If kids are questioning their beliefs, maybe they’ll actually read the bible they get for free. And then maybe they’ll recognize that there is a lot of bad stuff in that book. Maybe, just maybe, this scenario will play out with the person reading the bible, realizing there’s bad stuff in it, and then they’ll get the free atheist literature and realize it makes much more sense. :-) If we reach even one agnostic soul, this fight was worth it. LOL

  • http://www.facebook.com/angel.lawin.1 Angel Lawin

    Man may have invented some gods or doctrines about gods but there is indeed a God who truly exists and created the heavens and the earth and man. I am speaking of the God of gods that the prophets of the old testament in the Bible have spoken about.

    How do we know that the said God exists? The existence of the God that the prophets of the Old testament in the Bible spoke about, can only be true if what He hasspoken before through the prophets came to happen in OUR TIME, that we
    ourselves can SEE, that what He has spoken through His prophets(not apostles,
    for they are mere writers) became fulfilled. Let us read what God had spoken
    before in Deuteronomy 18:18-19 (NIV)

    “I will raise up for them a prophet like you from among their brothers; I will put my words in his mouth, and he will tell them everything I command him. If anyone does not listen to my words that the prophet speaks in my name, I myself will call him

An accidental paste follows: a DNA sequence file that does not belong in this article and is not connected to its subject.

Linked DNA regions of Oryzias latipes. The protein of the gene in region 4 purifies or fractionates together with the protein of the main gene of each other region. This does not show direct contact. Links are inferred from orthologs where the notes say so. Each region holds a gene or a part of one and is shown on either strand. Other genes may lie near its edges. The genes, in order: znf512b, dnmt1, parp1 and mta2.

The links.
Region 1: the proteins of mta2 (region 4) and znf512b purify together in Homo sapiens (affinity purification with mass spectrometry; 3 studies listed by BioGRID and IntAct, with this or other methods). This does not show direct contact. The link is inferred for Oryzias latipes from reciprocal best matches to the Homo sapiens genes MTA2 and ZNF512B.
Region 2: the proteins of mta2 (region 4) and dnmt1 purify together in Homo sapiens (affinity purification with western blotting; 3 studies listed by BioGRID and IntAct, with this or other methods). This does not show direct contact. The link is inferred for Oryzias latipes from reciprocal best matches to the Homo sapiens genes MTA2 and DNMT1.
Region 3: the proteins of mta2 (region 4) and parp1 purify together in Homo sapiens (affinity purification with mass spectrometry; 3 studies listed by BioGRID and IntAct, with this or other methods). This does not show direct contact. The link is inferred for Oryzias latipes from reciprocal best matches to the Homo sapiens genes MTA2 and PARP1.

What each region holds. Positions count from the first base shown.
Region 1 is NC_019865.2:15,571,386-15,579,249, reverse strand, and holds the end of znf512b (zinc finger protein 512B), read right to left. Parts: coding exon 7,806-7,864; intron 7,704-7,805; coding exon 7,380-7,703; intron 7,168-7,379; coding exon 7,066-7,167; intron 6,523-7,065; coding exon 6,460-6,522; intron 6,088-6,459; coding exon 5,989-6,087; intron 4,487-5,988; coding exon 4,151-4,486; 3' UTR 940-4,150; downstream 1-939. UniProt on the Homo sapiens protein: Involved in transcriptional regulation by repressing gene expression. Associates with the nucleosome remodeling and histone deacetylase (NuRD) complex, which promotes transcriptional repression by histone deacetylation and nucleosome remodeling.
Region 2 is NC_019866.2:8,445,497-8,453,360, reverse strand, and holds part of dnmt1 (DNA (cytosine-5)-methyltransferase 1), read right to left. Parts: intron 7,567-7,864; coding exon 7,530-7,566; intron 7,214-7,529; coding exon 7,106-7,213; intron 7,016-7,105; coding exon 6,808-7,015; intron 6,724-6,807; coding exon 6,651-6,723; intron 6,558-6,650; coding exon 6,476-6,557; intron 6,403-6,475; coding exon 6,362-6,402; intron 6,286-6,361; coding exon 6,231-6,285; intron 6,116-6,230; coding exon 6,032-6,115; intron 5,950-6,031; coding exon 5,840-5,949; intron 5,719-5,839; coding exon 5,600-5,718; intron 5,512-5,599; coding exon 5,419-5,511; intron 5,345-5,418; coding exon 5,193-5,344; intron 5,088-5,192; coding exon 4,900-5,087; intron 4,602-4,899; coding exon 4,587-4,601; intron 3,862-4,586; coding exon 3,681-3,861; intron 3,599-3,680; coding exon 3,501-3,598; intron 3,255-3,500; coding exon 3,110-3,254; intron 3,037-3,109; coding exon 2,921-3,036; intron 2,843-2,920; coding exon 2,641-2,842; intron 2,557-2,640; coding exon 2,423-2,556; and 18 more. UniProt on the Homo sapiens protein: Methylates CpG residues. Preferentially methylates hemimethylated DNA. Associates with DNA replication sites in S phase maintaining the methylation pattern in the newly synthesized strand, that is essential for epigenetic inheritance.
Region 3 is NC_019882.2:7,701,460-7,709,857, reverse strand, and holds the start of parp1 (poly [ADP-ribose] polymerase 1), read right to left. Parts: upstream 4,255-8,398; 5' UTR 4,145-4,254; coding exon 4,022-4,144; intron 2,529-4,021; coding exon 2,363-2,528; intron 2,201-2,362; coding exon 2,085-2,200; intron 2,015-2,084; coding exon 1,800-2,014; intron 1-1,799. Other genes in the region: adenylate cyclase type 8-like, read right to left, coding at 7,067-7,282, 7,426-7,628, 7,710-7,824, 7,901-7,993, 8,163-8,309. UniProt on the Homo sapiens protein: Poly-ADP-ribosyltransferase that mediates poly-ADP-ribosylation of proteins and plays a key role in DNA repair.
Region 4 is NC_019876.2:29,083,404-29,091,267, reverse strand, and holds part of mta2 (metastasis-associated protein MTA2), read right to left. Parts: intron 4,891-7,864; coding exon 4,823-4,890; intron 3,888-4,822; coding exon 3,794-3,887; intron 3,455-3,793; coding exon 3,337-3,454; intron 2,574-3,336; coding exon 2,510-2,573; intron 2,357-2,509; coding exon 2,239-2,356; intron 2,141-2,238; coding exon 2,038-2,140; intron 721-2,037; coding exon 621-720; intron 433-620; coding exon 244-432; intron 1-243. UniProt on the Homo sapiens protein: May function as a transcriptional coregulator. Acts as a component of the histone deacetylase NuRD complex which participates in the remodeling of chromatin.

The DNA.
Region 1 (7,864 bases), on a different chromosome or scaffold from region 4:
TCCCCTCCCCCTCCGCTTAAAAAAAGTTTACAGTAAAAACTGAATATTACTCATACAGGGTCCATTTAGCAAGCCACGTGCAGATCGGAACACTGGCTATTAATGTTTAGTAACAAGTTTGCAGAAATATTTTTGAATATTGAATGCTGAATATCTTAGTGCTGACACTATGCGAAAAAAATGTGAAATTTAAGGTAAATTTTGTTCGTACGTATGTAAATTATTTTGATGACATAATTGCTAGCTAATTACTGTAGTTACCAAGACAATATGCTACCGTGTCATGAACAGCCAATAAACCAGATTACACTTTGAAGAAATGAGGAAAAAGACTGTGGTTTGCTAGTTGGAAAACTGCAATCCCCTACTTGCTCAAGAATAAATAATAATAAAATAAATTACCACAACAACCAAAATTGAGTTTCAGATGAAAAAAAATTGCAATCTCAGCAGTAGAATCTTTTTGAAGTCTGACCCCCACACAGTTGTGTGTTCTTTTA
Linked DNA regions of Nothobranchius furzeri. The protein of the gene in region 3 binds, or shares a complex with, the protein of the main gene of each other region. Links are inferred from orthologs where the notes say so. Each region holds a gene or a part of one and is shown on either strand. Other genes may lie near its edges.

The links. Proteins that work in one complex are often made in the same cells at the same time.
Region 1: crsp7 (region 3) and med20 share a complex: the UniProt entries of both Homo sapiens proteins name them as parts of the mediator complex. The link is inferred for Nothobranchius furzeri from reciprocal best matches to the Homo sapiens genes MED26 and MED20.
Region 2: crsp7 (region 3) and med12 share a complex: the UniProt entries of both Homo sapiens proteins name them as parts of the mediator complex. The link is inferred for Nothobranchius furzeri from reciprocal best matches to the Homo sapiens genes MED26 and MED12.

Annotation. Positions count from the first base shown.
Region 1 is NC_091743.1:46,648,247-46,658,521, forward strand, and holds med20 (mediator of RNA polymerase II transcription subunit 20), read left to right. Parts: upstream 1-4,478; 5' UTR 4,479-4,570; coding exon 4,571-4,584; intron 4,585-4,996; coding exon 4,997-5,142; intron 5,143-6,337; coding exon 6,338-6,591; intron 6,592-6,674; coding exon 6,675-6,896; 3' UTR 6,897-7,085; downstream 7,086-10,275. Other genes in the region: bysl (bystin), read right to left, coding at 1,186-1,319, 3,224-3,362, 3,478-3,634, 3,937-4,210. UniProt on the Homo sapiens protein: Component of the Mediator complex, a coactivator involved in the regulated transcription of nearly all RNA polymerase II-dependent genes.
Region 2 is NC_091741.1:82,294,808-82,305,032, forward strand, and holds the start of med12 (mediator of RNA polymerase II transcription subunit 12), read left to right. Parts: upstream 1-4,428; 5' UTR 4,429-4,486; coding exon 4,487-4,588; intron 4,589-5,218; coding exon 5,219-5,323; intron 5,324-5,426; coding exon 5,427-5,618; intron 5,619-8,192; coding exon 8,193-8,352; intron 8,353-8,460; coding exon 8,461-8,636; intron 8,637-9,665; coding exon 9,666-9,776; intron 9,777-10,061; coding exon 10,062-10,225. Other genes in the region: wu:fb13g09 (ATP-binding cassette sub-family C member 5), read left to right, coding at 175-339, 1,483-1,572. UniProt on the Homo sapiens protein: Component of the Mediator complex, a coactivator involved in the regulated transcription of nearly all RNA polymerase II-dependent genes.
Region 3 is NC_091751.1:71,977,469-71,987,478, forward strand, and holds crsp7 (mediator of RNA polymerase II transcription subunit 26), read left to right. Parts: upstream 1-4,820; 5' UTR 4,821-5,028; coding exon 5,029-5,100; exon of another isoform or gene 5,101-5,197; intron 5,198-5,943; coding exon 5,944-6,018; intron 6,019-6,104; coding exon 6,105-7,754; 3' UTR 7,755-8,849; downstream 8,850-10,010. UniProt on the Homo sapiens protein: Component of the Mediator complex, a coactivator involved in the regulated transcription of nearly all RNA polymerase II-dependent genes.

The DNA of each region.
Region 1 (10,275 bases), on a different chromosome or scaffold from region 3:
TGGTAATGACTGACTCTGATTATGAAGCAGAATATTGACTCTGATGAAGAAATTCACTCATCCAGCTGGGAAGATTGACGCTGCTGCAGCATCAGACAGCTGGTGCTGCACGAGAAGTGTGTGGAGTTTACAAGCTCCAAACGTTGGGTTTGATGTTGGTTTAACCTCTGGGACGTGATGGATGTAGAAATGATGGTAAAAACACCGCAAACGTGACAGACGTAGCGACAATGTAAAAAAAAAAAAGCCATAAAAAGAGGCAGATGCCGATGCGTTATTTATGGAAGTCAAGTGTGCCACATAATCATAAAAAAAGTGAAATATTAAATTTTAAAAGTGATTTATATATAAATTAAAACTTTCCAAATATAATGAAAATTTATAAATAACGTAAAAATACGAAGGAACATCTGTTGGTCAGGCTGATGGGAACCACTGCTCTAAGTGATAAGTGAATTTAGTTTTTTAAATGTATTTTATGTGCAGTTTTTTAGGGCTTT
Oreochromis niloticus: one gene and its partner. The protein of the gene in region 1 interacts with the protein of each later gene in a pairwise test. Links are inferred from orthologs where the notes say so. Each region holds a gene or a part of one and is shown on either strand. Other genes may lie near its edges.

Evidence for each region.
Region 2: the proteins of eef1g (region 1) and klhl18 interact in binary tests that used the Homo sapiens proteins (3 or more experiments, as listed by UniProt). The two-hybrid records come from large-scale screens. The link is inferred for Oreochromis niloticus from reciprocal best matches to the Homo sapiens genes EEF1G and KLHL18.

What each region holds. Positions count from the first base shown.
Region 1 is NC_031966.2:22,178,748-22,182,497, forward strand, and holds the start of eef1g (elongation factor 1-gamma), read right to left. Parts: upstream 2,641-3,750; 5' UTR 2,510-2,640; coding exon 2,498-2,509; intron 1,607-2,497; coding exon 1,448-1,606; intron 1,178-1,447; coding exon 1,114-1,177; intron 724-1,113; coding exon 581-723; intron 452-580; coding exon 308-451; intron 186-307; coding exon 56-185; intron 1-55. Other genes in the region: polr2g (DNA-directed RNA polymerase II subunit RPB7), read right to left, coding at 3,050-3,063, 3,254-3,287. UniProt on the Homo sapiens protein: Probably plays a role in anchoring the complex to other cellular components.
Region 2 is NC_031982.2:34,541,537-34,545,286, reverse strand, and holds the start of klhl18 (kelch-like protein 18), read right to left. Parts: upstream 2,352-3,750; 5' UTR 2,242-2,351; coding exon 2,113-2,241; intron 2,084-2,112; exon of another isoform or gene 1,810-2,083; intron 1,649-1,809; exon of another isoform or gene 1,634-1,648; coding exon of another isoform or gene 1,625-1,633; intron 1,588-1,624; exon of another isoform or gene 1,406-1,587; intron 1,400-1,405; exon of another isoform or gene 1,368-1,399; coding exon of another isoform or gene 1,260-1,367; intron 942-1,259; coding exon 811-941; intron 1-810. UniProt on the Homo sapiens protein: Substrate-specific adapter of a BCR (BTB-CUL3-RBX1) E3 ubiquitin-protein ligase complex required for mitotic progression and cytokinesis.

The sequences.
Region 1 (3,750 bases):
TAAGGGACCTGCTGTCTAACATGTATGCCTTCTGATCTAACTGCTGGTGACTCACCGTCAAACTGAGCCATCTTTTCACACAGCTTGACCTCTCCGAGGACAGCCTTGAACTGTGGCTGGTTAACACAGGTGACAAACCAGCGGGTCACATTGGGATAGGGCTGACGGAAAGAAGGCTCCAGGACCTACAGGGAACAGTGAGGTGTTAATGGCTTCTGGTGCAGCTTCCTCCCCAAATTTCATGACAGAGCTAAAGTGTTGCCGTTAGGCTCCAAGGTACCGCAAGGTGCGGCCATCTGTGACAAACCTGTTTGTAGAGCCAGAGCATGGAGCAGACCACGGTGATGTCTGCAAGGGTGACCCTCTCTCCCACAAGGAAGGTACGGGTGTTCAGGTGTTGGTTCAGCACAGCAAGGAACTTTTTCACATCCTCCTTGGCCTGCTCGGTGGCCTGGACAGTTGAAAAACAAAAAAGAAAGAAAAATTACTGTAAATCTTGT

to account.”

    Deuteronomy 18:18-19(NIV)

    “a prophet like you” – A prophet sent forth like Moses, having authority from God.

    “from among their brothers” – from the Gentiles and not from the people of Israel.

    This is not Jesus
    because he belongs to the people of Israel.

    How will the coming prophet speak in behalf of God?

    “I will put my words in his mouth” – The prophet sent forth like Moses and who is not a Jew, need not study or research the Holy Bible nor study Hebrew as to what he
    will say regarding the Word of God. He only has to wait for the time the “Word”
    is given to him to reveal God’s message to everyone.

    How do we know that this is not Muhammad

    “he will tell them everything I command him” – This is why God commanded us to listen to this prophet because he will only deliver what is given to him by God. It will
    be God’s message as written in the scriptures and not his own. Muhammad made
    his own words about God , especially about the Name of God. Since God never
    said that His name is Allah through His prophets in the Old testament.

    Since God warned that He will call us into account if we do not listen to His words in The Bible that He will put in the mouth of His prophet to speak in His Name –then it follows that we should first LISTEN TO ALL what the said prophet will reveal about the Name of God as based on the Bible. It also means that people should not have